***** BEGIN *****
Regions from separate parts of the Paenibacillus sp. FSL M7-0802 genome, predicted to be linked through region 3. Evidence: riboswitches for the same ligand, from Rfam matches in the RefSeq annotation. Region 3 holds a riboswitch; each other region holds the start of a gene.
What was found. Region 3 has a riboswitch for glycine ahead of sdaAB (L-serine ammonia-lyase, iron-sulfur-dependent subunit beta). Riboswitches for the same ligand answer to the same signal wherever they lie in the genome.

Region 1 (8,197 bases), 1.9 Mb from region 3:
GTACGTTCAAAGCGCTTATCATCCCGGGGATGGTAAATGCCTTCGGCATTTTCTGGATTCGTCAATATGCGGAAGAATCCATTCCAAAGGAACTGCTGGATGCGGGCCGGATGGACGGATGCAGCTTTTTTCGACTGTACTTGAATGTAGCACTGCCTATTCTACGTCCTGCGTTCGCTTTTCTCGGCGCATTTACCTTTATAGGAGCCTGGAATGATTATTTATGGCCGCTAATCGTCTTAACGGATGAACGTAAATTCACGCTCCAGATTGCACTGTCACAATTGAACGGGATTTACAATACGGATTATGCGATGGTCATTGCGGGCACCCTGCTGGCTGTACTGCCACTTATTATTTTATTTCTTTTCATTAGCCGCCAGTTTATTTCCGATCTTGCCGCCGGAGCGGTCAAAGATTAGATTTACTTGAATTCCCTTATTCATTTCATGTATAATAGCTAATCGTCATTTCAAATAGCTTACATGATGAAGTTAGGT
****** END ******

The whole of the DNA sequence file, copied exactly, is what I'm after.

Regions from separate parts of the Paenibacillus sp. FSL M7-0802 genome, predicted to be linked through region 3. Evidence: riboswitches for the same ligand, from Rfam matches in the RefSeq annotation. Region 3 holds a riboswitch; each other region holds the start of a gene.
What was found. Region 3 has a riboswitch for glycine ahead of sdaAB (L-serine ammonia-lyase, iron-sulfur-dependent subunit beta). Riboswitches for the same ligand answer to the same signal wherever they lie in the genome.

Region 1 (8,197 bases), 1.9 Mb from region 3:
GTACGTTCAAAGCGCTTATCATCCCGGGGATGGTAAATGCCTTCGGCATTTTCTGGATTCGTCAATATGCGGAAGAATCCATTCCAAAGGAACTGCTGGATGCGGGCCGGATGGACGGATGCAGCTTTTTTCGACTGTACTTGAATGTAGCACTGCCTATTCTACGTCCTGCGTTCGCTTTTCTCGGCGCATTTACCTTTATAGGAGCCTGGAATGATTATTTATGGCCGCTAATCGTCTTAACGGATGAACGTAAATTCACGCTCCAGATTGCACTGTCACAATTGAACGGGATTTACAATACGGATTATGCGATGGTCATTGCGGGCACCCTGCTGGCTGTACTGCCACTTATTATTTTATTTCTTTTCATTAGCCGCCAGTTTATTTCCGATCTTGCCGCCGGAGCGGTCAAAGATTAGATTTACTTGAATTCCCTTATTCATTTCATGTATAATAGCTAATCGTCATTTCAAATAGCTTACATGATGAAGTTAGGT